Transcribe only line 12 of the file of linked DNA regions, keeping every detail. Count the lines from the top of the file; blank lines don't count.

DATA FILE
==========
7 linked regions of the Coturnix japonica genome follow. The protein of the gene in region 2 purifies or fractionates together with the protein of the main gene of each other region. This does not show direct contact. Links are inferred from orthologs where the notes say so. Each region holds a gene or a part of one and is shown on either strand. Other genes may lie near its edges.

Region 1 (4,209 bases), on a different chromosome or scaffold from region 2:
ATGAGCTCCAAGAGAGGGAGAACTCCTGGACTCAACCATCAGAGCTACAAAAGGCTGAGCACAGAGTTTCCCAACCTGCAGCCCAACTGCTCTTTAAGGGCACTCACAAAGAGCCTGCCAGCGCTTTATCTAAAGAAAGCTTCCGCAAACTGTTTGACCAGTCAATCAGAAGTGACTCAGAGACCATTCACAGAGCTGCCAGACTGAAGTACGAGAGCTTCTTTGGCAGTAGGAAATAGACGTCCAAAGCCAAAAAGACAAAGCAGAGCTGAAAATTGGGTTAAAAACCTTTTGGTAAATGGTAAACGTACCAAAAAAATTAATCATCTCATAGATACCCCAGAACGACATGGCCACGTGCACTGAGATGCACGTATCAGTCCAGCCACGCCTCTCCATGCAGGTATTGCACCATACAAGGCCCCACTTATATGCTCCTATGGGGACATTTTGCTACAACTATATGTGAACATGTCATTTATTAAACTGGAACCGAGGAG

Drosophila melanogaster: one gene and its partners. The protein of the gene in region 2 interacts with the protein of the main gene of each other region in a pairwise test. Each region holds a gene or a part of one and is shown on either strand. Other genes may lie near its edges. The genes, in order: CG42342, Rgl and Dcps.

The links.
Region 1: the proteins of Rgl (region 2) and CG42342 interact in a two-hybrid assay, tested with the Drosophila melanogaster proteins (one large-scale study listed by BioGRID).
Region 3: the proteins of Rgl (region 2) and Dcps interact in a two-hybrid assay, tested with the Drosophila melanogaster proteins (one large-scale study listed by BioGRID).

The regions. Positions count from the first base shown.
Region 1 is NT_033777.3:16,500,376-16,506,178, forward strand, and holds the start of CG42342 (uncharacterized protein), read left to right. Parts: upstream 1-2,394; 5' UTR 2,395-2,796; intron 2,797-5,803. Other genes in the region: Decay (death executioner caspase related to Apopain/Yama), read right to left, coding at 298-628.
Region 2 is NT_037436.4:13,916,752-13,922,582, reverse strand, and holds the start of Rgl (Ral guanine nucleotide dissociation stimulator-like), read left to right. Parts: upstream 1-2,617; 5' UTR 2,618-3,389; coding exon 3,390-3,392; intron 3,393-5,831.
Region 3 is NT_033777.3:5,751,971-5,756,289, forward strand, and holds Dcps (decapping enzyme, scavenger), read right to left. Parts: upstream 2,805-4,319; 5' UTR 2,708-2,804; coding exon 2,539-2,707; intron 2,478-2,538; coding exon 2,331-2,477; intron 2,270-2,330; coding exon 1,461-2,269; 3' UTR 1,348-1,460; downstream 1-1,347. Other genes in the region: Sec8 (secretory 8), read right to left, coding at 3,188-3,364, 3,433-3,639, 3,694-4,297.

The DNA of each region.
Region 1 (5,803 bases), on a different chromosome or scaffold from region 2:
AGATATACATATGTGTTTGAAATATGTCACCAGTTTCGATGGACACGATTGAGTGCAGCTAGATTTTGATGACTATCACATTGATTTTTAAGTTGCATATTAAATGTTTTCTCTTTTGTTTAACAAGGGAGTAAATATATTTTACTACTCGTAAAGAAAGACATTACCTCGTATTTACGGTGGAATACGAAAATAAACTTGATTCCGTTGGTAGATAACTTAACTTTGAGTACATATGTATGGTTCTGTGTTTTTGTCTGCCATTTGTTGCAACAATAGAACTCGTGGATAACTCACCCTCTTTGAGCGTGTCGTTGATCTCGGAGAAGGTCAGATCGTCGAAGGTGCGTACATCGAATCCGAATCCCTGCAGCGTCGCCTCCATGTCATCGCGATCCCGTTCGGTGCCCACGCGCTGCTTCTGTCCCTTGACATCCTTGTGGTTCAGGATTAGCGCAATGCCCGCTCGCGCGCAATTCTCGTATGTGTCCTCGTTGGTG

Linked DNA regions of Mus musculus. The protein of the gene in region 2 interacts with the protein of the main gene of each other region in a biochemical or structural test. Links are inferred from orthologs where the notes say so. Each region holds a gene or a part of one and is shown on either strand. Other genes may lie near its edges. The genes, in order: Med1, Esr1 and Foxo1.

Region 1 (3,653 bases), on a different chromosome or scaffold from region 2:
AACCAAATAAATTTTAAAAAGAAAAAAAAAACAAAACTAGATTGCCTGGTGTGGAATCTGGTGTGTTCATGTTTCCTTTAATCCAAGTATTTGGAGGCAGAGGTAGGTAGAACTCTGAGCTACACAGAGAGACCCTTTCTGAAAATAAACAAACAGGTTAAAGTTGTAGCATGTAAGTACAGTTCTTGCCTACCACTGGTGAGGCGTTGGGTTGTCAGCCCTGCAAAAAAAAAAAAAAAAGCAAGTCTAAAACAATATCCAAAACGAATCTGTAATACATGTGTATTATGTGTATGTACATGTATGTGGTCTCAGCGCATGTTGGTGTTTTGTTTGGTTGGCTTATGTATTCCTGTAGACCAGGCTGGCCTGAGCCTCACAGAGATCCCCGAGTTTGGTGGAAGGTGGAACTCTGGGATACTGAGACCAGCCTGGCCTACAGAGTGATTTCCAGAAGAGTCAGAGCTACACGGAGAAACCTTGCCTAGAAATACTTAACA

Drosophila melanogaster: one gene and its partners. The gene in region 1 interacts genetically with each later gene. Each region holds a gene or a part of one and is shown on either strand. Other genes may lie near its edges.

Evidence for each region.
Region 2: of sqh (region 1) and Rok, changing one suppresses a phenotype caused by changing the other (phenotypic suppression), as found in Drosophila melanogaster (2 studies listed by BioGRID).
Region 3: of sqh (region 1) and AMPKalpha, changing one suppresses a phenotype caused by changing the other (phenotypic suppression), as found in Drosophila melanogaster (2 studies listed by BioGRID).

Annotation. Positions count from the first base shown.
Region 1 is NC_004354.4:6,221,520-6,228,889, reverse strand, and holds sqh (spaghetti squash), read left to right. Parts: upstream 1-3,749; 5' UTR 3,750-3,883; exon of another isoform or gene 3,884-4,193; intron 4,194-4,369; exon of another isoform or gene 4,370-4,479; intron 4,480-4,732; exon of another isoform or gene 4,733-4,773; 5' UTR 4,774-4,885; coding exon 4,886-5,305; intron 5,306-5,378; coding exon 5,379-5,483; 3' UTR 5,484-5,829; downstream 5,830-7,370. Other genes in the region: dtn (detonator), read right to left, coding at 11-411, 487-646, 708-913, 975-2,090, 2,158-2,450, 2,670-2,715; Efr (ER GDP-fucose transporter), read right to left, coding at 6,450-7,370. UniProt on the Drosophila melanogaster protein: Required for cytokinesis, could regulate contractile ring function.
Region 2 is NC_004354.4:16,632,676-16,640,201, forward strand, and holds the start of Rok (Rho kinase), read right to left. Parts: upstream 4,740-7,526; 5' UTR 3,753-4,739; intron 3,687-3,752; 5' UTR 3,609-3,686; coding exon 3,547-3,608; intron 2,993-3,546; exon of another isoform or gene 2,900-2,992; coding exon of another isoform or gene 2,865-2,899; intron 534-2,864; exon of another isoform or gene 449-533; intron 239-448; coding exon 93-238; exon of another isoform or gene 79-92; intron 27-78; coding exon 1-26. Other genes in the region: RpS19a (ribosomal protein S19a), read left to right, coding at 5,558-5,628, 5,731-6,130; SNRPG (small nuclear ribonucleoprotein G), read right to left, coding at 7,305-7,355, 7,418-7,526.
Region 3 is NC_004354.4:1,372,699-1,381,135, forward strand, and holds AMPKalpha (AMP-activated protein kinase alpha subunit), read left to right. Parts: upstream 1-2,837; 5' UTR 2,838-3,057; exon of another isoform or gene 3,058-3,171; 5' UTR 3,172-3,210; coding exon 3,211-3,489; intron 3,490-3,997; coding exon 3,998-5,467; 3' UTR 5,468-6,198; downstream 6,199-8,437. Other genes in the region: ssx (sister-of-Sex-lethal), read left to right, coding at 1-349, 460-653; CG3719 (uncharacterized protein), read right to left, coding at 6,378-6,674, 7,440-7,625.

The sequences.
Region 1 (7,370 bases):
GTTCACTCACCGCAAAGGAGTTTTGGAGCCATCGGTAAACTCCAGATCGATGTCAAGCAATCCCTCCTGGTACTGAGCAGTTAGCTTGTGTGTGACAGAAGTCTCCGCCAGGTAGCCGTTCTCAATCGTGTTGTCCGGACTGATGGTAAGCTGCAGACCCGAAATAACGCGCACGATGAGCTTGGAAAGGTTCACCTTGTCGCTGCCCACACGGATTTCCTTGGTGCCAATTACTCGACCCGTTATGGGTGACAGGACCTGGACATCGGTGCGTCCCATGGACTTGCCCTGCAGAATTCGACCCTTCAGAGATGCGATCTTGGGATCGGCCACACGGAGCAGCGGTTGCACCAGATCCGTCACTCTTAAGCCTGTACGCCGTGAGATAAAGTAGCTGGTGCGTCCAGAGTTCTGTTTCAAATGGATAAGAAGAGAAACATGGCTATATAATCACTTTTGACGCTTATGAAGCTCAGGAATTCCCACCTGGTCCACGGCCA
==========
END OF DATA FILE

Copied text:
The DNA of each region.